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|Título:||Acute toxicity evaluation of several compounds involved in fossil fuels biodesulphurisation studies|
|Autor:||Alves, Luís Manuel|
Paixão, Susana M.
Gírio, Francisco M.
|Citação:||Alves, L.; Paixão, S. M.; Gírio, F. M. Acute toxicity evaluation of several compounds involved in fossil fuels biodesulphurisation studies. In: III International Conference on Environmental, Industrial and Applied Microbiology, BioMicroWorld’ 2009, Lisboa, 2009, December 2-4, p. 369|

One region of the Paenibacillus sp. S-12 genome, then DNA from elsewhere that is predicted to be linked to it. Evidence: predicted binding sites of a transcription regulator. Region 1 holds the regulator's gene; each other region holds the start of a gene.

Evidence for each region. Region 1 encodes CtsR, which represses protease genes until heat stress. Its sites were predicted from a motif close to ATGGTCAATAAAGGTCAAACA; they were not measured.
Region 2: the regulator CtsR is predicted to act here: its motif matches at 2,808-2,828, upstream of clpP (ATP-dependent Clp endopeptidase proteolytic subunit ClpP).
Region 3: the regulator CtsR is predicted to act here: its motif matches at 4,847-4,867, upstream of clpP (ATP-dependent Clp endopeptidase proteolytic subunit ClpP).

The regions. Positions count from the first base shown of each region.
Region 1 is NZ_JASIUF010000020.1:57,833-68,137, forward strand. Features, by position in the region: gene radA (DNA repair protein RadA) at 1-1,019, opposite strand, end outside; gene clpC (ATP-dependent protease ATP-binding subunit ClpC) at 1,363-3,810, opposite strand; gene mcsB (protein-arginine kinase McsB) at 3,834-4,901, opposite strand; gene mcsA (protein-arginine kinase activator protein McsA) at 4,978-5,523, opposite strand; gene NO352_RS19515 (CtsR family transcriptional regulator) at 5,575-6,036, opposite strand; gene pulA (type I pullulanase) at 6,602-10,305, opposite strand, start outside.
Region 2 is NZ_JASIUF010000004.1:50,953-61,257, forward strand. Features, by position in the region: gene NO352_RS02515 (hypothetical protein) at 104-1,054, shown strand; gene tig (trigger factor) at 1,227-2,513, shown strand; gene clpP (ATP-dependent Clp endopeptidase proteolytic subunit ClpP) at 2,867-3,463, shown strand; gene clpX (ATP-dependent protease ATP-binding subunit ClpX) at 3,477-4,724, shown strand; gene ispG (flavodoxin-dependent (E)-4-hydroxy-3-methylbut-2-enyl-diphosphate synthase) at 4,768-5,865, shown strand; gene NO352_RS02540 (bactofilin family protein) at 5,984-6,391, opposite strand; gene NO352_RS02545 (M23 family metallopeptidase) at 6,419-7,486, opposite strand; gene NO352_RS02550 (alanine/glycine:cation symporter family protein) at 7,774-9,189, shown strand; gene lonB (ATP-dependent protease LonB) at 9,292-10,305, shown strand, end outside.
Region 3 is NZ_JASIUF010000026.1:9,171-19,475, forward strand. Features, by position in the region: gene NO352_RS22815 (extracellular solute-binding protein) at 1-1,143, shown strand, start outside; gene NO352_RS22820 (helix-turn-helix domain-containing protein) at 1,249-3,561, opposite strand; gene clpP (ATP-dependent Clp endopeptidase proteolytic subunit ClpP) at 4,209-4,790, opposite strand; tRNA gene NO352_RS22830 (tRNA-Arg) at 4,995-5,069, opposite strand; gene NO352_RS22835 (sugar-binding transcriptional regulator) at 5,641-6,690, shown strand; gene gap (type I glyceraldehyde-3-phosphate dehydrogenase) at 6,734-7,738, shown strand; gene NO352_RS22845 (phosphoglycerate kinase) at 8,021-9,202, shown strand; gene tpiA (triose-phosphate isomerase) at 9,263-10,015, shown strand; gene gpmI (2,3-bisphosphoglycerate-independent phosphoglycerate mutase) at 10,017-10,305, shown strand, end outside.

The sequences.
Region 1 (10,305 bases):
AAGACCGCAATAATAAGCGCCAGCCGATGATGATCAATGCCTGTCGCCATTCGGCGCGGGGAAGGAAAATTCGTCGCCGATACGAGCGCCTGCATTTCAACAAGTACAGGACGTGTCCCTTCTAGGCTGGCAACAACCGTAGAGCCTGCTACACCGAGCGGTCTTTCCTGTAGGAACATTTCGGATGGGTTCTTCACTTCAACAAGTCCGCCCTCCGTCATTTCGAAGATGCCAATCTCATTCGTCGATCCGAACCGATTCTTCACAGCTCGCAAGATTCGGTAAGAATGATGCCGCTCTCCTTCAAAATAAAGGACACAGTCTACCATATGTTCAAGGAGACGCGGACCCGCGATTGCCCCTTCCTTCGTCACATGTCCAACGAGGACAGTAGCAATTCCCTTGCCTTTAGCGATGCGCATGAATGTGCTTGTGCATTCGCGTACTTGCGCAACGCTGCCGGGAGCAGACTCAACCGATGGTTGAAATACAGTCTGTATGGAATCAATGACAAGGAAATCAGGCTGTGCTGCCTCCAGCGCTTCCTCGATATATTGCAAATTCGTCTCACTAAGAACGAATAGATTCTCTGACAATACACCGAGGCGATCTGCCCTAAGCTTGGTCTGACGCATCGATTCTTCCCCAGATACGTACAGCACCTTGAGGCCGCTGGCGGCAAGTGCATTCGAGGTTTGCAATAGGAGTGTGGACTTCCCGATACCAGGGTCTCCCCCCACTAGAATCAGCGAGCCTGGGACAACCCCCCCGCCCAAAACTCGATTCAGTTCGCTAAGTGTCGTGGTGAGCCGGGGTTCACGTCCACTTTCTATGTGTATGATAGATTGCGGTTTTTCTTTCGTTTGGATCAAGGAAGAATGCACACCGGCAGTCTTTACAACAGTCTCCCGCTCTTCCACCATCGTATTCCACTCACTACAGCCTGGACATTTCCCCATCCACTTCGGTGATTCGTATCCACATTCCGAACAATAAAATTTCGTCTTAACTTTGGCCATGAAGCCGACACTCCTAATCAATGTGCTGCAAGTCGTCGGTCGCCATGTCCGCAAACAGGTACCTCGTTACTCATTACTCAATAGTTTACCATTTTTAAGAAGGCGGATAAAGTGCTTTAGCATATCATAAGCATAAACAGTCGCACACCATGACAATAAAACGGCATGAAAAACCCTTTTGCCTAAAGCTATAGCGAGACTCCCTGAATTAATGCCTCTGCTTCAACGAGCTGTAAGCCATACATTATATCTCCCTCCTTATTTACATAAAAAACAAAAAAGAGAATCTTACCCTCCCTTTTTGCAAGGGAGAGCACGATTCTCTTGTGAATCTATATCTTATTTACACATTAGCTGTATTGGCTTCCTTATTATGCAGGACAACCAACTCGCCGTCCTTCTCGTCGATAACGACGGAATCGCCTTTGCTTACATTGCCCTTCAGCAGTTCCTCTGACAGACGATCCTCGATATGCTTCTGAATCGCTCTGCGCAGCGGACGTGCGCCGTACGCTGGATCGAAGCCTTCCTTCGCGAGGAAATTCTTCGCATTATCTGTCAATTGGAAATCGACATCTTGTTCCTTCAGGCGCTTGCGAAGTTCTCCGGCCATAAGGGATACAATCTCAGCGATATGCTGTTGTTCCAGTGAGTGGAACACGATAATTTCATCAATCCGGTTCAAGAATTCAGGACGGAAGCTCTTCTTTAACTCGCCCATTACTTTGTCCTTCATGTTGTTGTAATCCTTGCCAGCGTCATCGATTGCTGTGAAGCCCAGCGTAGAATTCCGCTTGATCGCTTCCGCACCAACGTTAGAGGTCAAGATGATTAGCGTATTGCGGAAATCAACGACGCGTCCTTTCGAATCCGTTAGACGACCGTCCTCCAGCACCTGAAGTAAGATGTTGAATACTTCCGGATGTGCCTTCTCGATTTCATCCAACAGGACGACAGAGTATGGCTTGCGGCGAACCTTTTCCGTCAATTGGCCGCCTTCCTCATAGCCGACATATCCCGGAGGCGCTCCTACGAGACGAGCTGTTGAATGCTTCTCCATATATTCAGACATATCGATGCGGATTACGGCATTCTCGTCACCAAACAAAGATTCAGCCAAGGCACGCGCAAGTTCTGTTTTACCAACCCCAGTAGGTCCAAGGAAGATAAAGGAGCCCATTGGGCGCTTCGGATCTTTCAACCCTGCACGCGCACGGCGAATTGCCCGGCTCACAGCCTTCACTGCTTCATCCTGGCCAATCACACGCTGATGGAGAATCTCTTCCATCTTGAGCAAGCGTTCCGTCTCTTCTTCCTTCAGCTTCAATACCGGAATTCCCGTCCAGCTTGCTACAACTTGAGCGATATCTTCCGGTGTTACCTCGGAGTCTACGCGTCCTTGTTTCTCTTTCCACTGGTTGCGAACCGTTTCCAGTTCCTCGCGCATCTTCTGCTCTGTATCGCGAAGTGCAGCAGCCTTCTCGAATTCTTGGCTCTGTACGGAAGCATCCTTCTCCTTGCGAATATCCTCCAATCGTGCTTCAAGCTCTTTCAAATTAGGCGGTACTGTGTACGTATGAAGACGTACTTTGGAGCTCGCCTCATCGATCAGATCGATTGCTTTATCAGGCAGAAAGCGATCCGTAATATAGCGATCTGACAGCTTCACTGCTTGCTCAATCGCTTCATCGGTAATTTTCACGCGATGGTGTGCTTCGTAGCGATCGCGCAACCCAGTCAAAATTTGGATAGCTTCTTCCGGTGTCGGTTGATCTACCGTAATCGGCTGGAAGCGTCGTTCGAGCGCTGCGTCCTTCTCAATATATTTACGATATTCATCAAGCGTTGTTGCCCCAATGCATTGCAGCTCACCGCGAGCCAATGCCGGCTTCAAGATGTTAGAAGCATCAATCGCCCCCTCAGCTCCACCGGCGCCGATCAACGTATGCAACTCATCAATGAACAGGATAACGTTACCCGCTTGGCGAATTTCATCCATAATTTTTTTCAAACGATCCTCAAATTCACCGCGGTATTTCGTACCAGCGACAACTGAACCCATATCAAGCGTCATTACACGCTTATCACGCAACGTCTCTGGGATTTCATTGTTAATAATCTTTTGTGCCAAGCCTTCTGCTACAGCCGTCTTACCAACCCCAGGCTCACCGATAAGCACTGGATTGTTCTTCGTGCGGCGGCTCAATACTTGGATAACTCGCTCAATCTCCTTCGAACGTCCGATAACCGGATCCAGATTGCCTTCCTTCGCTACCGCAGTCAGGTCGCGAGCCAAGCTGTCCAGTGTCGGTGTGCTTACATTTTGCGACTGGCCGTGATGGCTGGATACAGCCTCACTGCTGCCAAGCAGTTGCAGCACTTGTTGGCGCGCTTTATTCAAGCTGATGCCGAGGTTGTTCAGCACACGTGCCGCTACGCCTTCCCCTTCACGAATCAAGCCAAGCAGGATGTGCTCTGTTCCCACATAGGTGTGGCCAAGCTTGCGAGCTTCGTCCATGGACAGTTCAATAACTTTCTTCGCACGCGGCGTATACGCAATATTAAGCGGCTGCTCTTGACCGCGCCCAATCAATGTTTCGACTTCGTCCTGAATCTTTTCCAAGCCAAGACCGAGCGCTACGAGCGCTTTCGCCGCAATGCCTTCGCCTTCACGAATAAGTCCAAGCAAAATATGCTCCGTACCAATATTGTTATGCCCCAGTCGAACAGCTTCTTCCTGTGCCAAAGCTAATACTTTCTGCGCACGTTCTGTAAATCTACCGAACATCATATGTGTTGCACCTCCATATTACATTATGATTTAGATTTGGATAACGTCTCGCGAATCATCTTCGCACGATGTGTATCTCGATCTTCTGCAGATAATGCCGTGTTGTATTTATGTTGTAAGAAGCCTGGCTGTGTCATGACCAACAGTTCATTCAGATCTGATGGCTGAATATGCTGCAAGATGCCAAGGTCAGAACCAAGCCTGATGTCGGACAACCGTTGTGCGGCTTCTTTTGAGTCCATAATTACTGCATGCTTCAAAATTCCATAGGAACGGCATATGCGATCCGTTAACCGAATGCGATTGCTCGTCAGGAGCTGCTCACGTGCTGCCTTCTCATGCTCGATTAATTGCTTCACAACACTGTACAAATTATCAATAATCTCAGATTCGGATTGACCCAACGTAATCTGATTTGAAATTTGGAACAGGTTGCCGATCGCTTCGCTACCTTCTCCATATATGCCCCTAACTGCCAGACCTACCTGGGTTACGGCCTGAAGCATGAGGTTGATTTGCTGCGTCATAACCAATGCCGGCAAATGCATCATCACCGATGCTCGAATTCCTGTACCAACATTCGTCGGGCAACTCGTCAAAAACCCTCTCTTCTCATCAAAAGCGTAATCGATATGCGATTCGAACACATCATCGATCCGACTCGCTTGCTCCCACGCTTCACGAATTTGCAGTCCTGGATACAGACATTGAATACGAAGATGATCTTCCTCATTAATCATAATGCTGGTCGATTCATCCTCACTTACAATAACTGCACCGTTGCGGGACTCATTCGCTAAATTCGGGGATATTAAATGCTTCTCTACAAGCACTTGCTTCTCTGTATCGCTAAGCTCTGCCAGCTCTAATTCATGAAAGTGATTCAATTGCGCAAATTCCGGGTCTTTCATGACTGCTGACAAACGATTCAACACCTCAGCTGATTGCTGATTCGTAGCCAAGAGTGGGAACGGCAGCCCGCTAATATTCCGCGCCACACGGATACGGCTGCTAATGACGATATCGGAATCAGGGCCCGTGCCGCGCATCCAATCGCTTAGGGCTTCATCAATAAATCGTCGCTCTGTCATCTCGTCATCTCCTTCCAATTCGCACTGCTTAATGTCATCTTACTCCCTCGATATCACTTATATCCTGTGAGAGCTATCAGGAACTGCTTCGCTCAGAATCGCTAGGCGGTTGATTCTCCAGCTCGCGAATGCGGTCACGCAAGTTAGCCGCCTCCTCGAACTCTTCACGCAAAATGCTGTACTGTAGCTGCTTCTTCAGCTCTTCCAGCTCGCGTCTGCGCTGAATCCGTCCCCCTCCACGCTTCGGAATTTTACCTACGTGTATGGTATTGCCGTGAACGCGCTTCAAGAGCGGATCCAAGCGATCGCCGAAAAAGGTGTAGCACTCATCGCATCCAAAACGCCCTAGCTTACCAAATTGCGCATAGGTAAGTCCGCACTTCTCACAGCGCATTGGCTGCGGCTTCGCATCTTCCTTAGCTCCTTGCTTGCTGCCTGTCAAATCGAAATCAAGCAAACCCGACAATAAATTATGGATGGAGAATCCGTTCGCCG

|Resumo:||The increasing use of fossil fuels has led to increased emissions of sulphur oxides into the air, which is a major cause of acid rain. Legislation already adopted in 2009 stipulates that the maximum level of sulphur allowed in fuels is only 10 ppm. The process of hydrodesulphurization (HDS) used in refineries is based on very expensive physico-chemical techniques, and has limitations in the removal of organic sulphur. As for stricter legislation on the maximum levels of sulphur in fossil fuels, the most HDS recalcitrant compounds needs to be removed. This implies an increase in the intensity of the physical-chemical treatment and inherently its associated costs. As a result, the recalcitrant compounds to HDS represent a significant barrier to the achievement of very low levels of sulphur in some petroleum fractions. The alternative to the physical-chemical treatment could be the use of biological processes (biodesulphurisation) which is more effective for the desulphurization of fossil fuels, especially as the removal of sulphur covalently bound to organic matrices. The biodesulphurisation (BDS) occurs in more mild conditions of operation under conditions of atmospheric pressure and temperature, giving greater specificity of reaction due to the nature of the biocatalysts, not requiring molecular hydrogen. Thus, in the last 15 years there has been an increase of studies involving the use of microorganisms with the ability to specifically remove the HDS recalcitrant sulphur compounds. Several model compounds such as dibenzothiophene (DBT), DBT sulphone or benzothiophene (BT) are used in BDS studies to characterise organic sulphur in coal, coal tars and crude oils. The desulphurising microorganisms are able to remove the sulphur atom from these compounds and use it in their metabolism. However, such compounds are very toxic to the cells. The aim of this work was to evaluate the toxicity of several compounds used in BDS studies, such as DBT and its derivatives and organic solvents used to dissolve these hydrocarbons, to two typical desulphurising strains, namely: Gordonia alkanivorans strain 1B and Rhodococcus eritropolis strain D1. The toxicity bioassays evaluated the inhibitory effect of the studied compounds to the described bacteria by measuring the respiration rate (mg O2/l) under defined conditions in the presence of different concentrations of those compounds. The inhibitory or toxic effect of each chemical at a specific concentration is expressed as a percent of the baseline respiration rate. From these results the several IC50s were estimated and are described in Table 1. These toxicity values showed that strain 1B was less sensitive for almost all of the hydrocarbons, which is an important advantage considering the desulphurisation of fossil fuels process. On the other hand, strain 1B was more sensitive to dimethylformamide (DMF), a typical solvent used in BDS studies. However, a good correlation can be observed between IC50-1B versus IC50-D1 (IC50-D1 = 0.504 x IC50-1B + 2.84; r2 = 0.908, p < 0.05).|
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